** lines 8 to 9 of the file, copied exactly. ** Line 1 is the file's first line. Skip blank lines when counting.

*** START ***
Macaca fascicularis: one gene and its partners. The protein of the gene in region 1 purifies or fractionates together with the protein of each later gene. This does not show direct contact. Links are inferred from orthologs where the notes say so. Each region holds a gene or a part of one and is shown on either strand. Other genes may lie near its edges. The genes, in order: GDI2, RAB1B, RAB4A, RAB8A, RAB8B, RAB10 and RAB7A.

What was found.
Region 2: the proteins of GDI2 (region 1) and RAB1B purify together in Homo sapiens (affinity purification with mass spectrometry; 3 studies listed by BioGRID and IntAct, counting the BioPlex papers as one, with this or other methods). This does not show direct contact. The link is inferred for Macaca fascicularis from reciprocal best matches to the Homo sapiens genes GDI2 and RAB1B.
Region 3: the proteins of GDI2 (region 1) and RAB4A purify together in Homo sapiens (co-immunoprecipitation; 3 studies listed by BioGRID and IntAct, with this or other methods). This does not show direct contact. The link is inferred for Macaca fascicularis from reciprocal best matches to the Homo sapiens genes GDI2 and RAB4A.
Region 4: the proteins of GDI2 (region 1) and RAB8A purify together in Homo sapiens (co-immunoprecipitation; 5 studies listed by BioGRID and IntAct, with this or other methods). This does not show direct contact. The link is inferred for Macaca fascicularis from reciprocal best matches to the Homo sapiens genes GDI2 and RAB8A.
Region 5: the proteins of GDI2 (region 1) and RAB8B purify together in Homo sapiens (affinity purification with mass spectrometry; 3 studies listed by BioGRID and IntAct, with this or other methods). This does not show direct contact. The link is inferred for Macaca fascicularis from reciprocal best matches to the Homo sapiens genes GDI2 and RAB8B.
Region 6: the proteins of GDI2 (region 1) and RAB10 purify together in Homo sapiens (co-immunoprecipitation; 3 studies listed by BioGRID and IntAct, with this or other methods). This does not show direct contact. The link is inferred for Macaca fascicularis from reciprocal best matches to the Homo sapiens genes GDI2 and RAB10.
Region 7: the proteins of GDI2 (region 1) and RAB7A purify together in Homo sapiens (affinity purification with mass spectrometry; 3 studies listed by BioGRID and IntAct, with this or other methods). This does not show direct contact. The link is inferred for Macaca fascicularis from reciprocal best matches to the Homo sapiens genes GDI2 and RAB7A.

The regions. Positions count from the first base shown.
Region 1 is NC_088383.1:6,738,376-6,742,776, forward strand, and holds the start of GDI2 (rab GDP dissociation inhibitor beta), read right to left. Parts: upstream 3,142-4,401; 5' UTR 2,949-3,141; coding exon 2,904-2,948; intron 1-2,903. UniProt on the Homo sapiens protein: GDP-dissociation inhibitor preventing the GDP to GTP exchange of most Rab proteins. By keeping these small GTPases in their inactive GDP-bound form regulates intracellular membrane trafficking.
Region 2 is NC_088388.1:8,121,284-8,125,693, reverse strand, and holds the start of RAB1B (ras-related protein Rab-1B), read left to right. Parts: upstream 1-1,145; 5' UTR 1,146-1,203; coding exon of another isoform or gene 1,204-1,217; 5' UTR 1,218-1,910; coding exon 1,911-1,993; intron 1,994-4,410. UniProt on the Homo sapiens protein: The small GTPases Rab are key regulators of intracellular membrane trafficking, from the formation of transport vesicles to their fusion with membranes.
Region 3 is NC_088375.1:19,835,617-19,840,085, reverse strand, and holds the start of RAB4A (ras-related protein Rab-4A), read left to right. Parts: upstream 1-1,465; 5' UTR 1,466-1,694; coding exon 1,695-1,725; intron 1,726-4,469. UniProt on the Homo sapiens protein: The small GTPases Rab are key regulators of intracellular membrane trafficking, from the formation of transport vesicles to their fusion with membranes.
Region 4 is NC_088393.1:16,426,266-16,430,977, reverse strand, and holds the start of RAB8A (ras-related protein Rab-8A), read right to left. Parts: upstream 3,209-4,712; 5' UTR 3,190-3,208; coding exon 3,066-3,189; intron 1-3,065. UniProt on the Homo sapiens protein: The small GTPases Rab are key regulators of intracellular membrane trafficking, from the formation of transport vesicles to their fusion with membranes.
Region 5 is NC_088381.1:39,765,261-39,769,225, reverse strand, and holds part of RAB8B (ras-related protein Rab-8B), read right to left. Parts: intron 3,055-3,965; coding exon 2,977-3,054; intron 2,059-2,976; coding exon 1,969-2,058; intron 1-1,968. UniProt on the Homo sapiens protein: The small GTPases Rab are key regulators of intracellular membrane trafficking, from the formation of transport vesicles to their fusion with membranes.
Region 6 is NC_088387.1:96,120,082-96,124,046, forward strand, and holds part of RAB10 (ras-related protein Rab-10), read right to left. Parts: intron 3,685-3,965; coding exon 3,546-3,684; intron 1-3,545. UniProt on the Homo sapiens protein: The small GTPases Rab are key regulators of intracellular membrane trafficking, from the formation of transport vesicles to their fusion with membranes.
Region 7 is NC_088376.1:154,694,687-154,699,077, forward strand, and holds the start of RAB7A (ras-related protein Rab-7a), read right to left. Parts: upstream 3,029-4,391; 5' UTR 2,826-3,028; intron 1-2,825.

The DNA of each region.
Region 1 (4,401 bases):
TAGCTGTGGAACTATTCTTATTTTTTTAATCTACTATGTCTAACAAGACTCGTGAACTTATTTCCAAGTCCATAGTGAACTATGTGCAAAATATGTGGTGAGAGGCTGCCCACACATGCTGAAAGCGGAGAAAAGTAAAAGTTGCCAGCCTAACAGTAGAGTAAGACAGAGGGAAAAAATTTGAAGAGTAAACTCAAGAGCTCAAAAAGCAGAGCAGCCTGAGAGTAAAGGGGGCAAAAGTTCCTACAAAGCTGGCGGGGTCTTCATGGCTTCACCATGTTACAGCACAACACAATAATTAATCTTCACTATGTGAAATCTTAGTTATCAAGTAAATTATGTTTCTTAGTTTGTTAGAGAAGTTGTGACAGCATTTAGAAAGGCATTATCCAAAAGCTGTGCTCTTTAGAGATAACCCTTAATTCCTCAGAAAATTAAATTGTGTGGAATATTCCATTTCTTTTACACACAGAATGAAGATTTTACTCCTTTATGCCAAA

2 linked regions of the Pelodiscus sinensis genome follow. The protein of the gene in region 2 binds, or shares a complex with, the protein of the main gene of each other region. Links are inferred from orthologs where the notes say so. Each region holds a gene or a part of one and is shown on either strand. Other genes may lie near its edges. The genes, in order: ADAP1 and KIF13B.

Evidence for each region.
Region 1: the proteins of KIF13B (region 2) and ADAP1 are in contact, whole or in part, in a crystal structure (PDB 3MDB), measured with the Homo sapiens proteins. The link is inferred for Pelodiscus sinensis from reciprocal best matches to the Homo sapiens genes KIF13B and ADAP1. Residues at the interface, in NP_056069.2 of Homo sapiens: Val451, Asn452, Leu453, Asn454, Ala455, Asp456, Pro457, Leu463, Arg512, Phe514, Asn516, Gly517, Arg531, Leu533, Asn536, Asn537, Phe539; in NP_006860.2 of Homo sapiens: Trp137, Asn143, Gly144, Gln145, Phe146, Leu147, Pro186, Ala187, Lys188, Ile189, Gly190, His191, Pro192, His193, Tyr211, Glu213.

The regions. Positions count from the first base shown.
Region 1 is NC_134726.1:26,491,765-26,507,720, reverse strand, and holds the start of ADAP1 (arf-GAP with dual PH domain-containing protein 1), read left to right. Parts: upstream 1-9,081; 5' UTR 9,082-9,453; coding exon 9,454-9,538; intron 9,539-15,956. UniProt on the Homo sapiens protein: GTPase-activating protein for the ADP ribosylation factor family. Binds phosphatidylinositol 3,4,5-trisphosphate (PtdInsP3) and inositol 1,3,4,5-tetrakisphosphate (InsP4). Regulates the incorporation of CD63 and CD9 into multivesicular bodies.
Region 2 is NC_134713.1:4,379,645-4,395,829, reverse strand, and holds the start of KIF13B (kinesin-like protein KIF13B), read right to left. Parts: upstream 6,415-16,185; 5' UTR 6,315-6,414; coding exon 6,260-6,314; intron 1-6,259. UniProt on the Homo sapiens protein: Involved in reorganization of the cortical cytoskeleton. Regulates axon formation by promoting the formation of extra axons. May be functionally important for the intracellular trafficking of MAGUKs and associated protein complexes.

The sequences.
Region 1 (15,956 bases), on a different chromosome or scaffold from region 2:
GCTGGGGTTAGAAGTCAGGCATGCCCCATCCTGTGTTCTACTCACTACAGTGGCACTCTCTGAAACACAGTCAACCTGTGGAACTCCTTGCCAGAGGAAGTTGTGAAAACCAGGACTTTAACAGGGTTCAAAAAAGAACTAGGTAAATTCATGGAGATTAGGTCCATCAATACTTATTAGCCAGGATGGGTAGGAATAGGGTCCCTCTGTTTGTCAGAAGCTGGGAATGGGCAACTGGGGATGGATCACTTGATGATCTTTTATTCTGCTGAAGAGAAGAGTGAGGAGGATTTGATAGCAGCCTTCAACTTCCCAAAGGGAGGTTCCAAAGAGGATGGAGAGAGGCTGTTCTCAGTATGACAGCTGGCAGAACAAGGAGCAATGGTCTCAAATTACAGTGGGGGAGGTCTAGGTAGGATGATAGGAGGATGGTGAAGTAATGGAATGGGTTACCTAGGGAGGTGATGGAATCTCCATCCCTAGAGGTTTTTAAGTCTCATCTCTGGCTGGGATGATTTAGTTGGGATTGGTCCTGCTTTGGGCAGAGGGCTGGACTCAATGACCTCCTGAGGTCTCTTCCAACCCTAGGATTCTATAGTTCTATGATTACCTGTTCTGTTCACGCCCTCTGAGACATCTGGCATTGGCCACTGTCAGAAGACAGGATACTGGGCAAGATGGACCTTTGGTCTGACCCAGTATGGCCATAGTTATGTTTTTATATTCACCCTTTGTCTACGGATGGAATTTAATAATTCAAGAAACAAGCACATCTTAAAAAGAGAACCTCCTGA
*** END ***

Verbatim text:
Region 7: the proteins of GDI2 (region 1) and RAB7A purify together in Homo sapiens (affinity purification with mass spectrometry; 3 studies listed by BioGRID and IntAct, with this or other methods). This does not show direct contact. The link is inferred for Macaca fascicularis from reciprocal best matches to the Homo sapiens genes GDI2 and RAB7A.

The regions. Positions count from the first base shown.